Areva T&D’s R&D department employs acoustic imaging, acoustic holography and laser vibrometry to locate noise and vibrations. Acoustic maps noise rapidly and comprehensively by differentiating sound levels to determine where it radiates from.

Areva T&D and AB Engineering used 110-microphone arrays 2 m from the tank to measure noise in the 100 Hz to 500 Hz frequency bands.

For each band, an identically scaled map showed red hot spots on noise-free blue backgrounds, making it easy to pinpoint noise sources. Acoustic holography which analyzes near-field noise, was recently used to map transformer noise, arranging a 23-microphone antenna to scan a grid of 20 x 20 cm squares. Algorithm-based software computed the pressure field and sourced the acoustic radiation, displayed as spatially distributed 2-D maps for different frequencies up to 850 Hz.

Laser vibrometry is a no-contact technique for inaccessible or dangerous targets. It uses the Doppler effect, measuring the frequency modulation in the laser beam that rebounds from the vibrating target. Laser vibrometers can automatically scan large numbers of consecutive points, delivering vibration measurements with high spatial resolution.

When a transformer is loaded, vibration energy from the coil and any flux control devices is transmitted to the tank and then to the air and local environment. It is therefore important to design the tank so that it does not resonate at frequencies close to the exciting frequency. Measures like resonance absorbers can gain 3 dB.

On-site solutions

A common on-site method of containing noise radiation is tank-supported wall panels. They generally cover only the sides of the tank, bringing gains of between 4 dB and 10 dB depending on the wall area they cover. They may affect cooling, so acoustic barriers are often used, mounted close to the transformer on one or more sides, or enclosing it.

The simplest solution is a high acoustic screen, which must extend past each end of the transformer by at least as much as it exceeds the height of the transformer. But even single barriers can lower noise levels by 10 – 15 dB, depending on the position of the observer.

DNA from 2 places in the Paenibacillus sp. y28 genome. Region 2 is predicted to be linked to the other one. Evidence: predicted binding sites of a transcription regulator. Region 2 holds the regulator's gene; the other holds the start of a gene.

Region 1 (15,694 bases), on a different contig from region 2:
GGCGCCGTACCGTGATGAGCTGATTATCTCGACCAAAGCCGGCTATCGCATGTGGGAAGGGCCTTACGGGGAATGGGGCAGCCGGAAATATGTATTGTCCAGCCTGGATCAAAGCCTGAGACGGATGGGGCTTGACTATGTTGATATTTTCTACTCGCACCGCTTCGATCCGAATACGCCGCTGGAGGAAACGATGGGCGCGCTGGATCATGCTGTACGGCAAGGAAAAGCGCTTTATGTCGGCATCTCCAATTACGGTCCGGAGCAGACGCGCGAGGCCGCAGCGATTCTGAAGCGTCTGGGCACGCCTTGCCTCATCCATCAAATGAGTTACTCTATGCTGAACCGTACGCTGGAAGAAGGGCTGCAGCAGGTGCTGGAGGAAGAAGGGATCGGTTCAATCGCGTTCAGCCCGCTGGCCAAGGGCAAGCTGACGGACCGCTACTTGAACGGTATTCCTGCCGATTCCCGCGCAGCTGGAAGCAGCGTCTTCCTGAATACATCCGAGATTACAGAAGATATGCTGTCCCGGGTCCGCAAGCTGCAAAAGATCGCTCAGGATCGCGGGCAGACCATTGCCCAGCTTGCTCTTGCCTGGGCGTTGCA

Acoustic holography is used to map transformer noise
Acoustic holography is used to map transformer noise

Complete top-bottom-and-side enclosure, of course, produces the most radical results, up to 25 dB of abatement, or even 40 dB if the enclosure is a massive structure made of concrete or steel and fully vibration-insulated. Care should always be taken that the space between tank wall and the barrier is not an even multiple of half of the wave length of the power frequency, e.g., 1,7 m, 3,4 m, etc. for 50 Hz transformers.

The result is standing waves that will cause echoes and amplify sound levels. Attenuation depends on how and how many of these methods are used. Combining Hi-B step-lapped core lamination with core vibration isolators can gain 6 dB. Add tank-mounted wall panels and that is 10 dB.

For greater improvement, a total contact-free enclosure is the answer.

Of course, designers can build low noise into transformers by lowering the core’s induction level, or flux density. But the trade-off is a larger core, larger windings and higher costs.

Need for Research and Development

Reasearch and development is addressing the need for reduced sound levels.

Some abatement techniques are well known, but others can be very innovative, such as resonance absorbers or resilient internal lining absorbers. Most of the selected solutions require a good knowledge of noise field and vibration mapping. New techniques are available to identify this information and to better characterize noise sources.

Benefits can be a reduction of measurement time, facilitated interpretation of measurements, access to other information (as in source localization), and more.

Resources: Transformers make less noise – Information from Areva T&D; Transformer Tests – BALIKESİR ELEKTROMEKANİK SANAYİ TESİSLERİ A.Ş.

About Author //


Edvard Csanyi

Edvard - Electrical engineer, programmer and founder of EEP. Highly specialized for design of LV high power busbar trunking (<6300A) in power substations, buildings and industry fascilities. Designing of LV/MV switchgears.Professional in AutoCAD programming and web-design.Present on


  1. Bridget Kipp
    Mar 16, 2016

    I live in a rural town, there is a proposal for a converter station. 57 feet high, 55000 square feet. We have nothing like this any where around. It will change dc into ac , or dc into ac. I’m very fearful of the noise along with others in my neighborhood. I will be a little under 3000 feet away. I would take any comments, advice, or any discussions that might be going on.